A rendition of the tricolored Taegeuk also appeared in the official logo of the 1988 Summer Olympics accompanied by the five Olympic rings.[13] A similar symbol is used by the Miss Asia Pacific World Beauty Pageant, which was hosted in South Korea from its inception in 2011 until 2014, and most recently hosted in Australia in 2018.

Paralympics symbol

First Paralympic symbol (1988–1994) used five pa.

The first designated Paralympic logo, created for the 1988 Summer Paralympics in Seoul, was based on the traditional pa (Hangul: hanja: ), the spiral or sinusoid components making up the Taegeuk symbol. In March 1992,[14] the Paralympic symbol was changed to a version utilizing only three pa. This was not fully adopted until after the 1994 Winter Paralympics in Lillehammer, Norway, since the Lillehammer Paralympic Organizing Committee had by then already started a marketing program based on the five-pa version. The three-pa version remained in place from the close of the Lillehammer Games through the 2004 Summer Paralympics in Athens, Greece.[15][16]


See also


  1. ^ Gukgiwon (국기원) (2005). Taekwondo textbook. Seoul: 오성출판사. p. 303. Retrieved 2 March 2016.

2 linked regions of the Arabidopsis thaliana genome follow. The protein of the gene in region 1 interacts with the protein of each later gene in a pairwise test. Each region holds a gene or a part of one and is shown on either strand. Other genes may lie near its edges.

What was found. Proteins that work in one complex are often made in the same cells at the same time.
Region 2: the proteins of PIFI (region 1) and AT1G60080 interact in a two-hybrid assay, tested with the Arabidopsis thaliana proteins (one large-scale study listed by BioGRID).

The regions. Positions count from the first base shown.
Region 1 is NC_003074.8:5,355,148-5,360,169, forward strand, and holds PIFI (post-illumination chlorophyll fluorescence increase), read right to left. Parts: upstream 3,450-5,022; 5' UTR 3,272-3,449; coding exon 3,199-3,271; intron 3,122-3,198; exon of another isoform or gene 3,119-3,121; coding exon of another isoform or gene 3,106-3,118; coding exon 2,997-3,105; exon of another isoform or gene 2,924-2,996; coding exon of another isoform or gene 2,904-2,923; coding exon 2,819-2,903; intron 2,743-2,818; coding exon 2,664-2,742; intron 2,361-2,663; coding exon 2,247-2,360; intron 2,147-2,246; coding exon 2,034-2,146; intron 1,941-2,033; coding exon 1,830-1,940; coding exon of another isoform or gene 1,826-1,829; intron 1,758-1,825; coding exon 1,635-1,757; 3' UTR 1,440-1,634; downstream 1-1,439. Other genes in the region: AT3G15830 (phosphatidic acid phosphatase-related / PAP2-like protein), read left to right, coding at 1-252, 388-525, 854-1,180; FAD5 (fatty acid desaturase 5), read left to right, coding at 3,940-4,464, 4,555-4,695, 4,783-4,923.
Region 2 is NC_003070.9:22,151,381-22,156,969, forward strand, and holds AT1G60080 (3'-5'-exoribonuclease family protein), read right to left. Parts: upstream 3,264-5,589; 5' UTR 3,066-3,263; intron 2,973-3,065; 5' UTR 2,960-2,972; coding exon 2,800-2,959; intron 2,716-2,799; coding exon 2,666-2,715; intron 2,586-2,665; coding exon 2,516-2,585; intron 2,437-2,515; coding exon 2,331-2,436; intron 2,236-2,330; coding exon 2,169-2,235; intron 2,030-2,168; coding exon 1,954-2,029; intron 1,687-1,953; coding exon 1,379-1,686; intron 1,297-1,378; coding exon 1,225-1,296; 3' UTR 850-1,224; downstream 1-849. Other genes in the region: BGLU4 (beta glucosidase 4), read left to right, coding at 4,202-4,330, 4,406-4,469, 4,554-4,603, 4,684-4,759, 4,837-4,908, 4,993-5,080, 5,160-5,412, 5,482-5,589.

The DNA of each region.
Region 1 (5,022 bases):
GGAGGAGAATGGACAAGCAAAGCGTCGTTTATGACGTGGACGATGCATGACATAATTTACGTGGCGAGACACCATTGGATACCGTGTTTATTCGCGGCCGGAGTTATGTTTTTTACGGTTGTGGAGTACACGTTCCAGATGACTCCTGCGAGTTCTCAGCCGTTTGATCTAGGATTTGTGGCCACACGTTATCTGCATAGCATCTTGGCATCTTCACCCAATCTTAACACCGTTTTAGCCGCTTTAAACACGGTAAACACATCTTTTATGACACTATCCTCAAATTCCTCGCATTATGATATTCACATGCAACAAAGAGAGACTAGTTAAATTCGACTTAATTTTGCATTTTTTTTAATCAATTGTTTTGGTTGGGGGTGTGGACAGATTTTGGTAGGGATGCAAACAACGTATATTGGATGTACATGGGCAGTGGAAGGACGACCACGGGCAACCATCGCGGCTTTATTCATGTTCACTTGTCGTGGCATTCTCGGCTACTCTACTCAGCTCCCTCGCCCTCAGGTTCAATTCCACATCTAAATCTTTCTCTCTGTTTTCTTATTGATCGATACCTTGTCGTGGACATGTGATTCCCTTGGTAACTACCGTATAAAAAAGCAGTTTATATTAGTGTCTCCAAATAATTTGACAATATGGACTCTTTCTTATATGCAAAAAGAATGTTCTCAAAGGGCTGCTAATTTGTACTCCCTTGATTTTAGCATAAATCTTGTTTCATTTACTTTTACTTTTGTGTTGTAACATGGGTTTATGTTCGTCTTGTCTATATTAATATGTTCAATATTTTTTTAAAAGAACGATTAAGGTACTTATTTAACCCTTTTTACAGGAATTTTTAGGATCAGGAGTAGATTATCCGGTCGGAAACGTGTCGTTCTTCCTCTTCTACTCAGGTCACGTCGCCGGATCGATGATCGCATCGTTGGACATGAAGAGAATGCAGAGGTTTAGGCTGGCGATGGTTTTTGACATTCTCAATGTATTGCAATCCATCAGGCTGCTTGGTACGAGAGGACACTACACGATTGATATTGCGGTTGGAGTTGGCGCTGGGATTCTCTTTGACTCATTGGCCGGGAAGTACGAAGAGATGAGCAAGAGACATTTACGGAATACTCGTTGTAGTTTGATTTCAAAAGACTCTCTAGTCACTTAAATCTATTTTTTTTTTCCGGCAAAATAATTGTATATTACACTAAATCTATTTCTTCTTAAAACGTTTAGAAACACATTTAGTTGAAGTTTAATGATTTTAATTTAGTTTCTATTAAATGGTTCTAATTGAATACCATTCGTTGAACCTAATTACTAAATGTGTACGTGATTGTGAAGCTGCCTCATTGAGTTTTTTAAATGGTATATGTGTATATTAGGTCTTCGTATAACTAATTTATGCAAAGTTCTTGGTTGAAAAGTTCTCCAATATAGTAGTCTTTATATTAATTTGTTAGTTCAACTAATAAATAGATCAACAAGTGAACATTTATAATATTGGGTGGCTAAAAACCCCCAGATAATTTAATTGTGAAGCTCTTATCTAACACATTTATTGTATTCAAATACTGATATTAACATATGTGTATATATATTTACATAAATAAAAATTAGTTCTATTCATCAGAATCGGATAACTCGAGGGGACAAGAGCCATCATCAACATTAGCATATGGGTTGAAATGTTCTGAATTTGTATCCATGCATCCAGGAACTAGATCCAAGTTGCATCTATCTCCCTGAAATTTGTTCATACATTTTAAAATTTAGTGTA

2. ^ Rogers, William Elford (1994). Interpreting Interpretation: Textual Hermeneutics as an Ascetic Discipline. University Park, Pa: Pennsylvania State University Press. p. 303. ISBN 9780271010618. Retrieved 2 March 2016.
  3. ^ a b c Korean overseas information service (2003). Handbook of Korea (11. ed.). Seoul: Korean Overseas Information Service. p. 568. ISBN 9788973750054. Retrieved 3 March 2016.
  4. ^ a b Kim, Sang Yil; Ro, Young Chan (1984). Hanism as Korean mind : interpretation of Han philosophy. Los Angeles, Calif.: Eastern Academy of Human Sciences. p. 66. ISBN 0932713009. Retrieved 2 March 2016.
  5. ^ a b Korea's Sam-Taegeuk Symbol., dedicated to the sacred mountains of Korea.
  6. ^ a b Islam, M. Rafiqul (2014). Unconventional Gas Reservoirs: Evaluation, Appraisal, and Development. Elsevier. p. 352. ISBN 9780128005941. Retrieved 3 March 2016.
  7. ^ Proceedings of the International Symposium on Cultivation and Utilization of Asian, Sub-tropical, and Underutilized Horticultural Crops: Seoul, Korea, August 13–19, 2006 (2011), p. 48
  8. ^ 국내 最古 태극무늬, 1400년 만에 햇빛 Dong-A Science, Yoon wan-jun, 2009-06-04
  9. ^ "Oldest Taegeuk Pattern Found in Naju". 2009-06-03. Retrieved 2013-01-12.
  10. ^ 경주감은사지 Encyclopedia of Korea
  11. ^ An Illustrated Guide to Korean Culture - 233 traditional key words by The National Academy of the Korean Language
  12. ^ a b Ludden, Ken (2010). Mystic Apprentice Volume 3: Meditative Skills with Symbols and Glyphs Supplemental. p. 131. ISBN 9780557728503. Retrieved 3 March 2016.
  13. ^
  14. ^ Vom Rehabilitationssport zu den Paralympics Archived 2012-03-05 at the Wayback Machine (German), Sportmuseum Leipzig
  15. ^ "New Logo and Motto for IPC". International Paralympic Committee. 2003. Archived from the original on 6 April 2008. Retrieved 18 August 2015.
  16. ^ International Paralympic Committee - The IPC logo, motto and flag,

External links

Google Translate »
Skip to toolbar